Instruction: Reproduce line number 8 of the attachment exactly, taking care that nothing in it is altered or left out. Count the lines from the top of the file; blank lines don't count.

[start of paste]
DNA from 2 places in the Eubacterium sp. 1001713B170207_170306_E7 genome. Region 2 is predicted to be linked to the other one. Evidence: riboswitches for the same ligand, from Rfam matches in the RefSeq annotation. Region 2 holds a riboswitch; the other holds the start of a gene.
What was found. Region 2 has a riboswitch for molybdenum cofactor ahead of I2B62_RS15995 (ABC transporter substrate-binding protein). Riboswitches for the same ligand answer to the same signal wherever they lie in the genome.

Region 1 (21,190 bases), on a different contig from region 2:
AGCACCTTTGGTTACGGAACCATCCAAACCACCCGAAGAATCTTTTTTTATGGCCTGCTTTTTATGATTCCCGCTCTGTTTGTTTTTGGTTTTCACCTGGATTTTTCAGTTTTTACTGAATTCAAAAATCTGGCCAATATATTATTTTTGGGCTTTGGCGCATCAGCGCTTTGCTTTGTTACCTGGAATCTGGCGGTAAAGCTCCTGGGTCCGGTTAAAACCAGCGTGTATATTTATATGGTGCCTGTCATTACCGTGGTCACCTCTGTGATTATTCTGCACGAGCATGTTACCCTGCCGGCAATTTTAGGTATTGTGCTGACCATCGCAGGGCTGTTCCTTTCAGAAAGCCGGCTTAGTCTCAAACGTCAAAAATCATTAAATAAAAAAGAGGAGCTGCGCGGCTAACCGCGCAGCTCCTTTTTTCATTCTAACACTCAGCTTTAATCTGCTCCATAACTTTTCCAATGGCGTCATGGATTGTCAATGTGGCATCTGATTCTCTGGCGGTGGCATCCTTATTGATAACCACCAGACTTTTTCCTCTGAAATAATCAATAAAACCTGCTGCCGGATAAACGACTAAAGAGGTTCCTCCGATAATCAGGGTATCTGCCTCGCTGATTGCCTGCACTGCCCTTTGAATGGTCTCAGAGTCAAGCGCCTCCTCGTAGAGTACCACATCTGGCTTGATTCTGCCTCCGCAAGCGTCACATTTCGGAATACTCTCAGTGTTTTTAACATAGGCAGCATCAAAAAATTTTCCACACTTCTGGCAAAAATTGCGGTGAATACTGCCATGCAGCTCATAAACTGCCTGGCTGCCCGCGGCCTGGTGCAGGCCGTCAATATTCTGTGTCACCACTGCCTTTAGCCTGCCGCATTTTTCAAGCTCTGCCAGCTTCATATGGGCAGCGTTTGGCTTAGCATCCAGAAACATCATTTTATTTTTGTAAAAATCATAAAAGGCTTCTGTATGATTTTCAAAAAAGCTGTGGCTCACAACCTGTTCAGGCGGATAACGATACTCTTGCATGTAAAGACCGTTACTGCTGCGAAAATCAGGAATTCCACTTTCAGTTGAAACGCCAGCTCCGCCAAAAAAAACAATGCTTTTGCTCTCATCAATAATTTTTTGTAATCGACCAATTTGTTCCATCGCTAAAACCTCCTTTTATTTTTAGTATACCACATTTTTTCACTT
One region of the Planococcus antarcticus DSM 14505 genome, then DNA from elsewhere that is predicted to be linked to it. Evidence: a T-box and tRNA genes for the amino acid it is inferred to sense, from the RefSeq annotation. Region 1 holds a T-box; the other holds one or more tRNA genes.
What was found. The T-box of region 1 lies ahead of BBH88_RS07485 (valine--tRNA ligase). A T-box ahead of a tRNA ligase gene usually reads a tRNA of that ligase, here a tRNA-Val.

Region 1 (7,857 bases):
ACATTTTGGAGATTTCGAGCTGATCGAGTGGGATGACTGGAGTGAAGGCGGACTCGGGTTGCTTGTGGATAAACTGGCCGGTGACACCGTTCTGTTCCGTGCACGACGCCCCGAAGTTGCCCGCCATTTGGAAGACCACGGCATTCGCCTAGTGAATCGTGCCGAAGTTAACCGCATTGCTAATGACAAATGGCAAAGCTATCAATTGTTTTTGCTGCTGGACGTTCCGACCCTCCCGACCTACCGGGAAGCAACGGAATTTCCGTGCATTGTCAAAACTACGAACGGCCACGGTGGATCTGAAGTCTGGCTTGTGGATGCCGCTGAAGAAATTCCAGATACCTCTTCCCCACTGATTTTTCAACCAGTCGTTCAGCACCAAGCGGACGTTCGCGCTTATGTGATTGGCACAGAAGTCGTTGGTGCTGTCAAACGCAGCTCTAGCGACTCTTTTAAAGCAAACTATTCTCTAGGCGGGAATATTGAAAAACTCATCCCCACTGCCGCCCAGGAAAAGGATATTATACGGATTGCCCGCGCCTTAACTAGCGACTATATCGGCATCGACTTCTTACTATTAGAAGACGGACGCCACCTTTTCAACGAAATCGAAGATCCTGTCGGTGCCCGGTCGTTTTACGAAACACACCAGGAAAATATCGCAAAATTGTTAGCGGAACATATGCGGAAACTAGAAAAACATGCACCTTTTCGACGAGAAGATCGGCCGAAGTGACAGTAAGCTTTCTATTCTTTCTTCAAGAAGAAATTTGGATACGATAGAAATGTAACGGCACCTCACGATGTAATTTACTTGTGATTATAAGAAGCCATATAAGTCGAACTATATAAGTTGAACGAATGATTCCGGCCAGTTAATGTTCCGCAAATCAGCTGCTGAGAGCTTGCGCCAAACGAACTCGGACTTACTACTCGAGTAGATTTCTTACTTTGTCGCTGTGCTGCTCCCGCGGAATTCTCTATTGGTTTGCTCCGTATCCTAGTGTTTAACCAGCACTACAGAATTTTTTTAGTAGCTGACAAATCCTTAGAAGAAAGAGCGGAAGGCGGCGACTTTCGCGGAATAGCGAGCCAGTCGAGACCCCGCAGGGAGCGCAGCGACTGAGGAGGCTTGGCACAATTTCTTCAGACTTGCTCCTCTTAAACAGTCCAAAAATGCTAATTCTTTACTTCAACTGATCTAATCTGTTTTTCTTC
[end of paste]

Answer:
ACATTTTGGAGATTTCGAGCTGATCGAGTGGGATGACTGGAGTGAAGGCGGACTCGGGTTGCTTGTGGATAAACTGGCCGGTGACACCGTTCTGTTCCGTGCACGACGCCCCGAAGTTGCCCGCCATTTGGAAGACCACGGCATTCGCCTAGTGAATCGTGCCGAAGTTAACCGCATTGCTAATGACAAATGGCAAAGCTATCAATTGTTTTTGCTGCTGGACGTTCCGACCCTCCCGACCTACCGGGAAGCAACGGAATTTCCGTGCATTGTCAAAACTACGAACGGCCACGGTGGATCTGAAGTCTGGCTTGTGGATGCCGCTGAAGAAATTCCAGATACCTCTTCCCCACTGATTTTTCAACCAGTCGTTCAGCACCAAGCGGACGTTCGCGCTTATGTGATTGGCACAGAAGTCGTTGGTGCTGTCAAACGCAGCTCTAGCGACTCTTTTAAAGCAAACTATTCTCTAGGCGGGAATATTGAAAAACTCATCCCCACTGCCGCCCAGGAAAAGGATATTATACGGATTGCCCGCGCCTTAACTAGCGACTATATCGGCATCGACTTCTTACTATTAGAAGACGGACGCCACCTTTTCAACGAAATCGAAGATCCTGTCGGTGCCCGGTCGTTTTACGAAACACACCAGGAAAATATCGCAAAATTGTTAGCGGAACATATGCGGAAACTAGAAAAACATGCACCTTTTCGACGAGAAGATCGGCCGAAGTGACAGTAAGCTTTCTATTCTTTCTTCAAGAAGAAATTTGGATACGATAGAAATGTAACGGCACCTCACGATGTAATTTACTTGTGATTATAAGAAGCCATATAAGTCGAACTATATAAGTTGAACGAATGATTCCGGCCAGTTAATGTTCCGCAAATCAGCTGCTGAGAGCTTGCGCCAAACGAACTCGGACTTACTACTCGAGTAGATTTCTTACTTTGTCGCTGTGCTGCTCCCGCGGAATTCTCTATTGGTTTGCTCCGTATCCTAGTGTTTAACCAGCACTACAGAATTTTTTTAGTAGCTGACAAATCCTTAGAAGAAAGAGCGGAAGGCGGCGACTTTCGCGGAATAGCGAGCCAGTCGAGACCCCGCAGGGAGCGCAGCGACTGAGGAGGCTTGGCACAATTTCTTCAGACTTGCTCCTCTTAAACAGTCCAAAAATGCTAATTCTTTACTTCAACTGATCTAATCTGTTTTTCTTC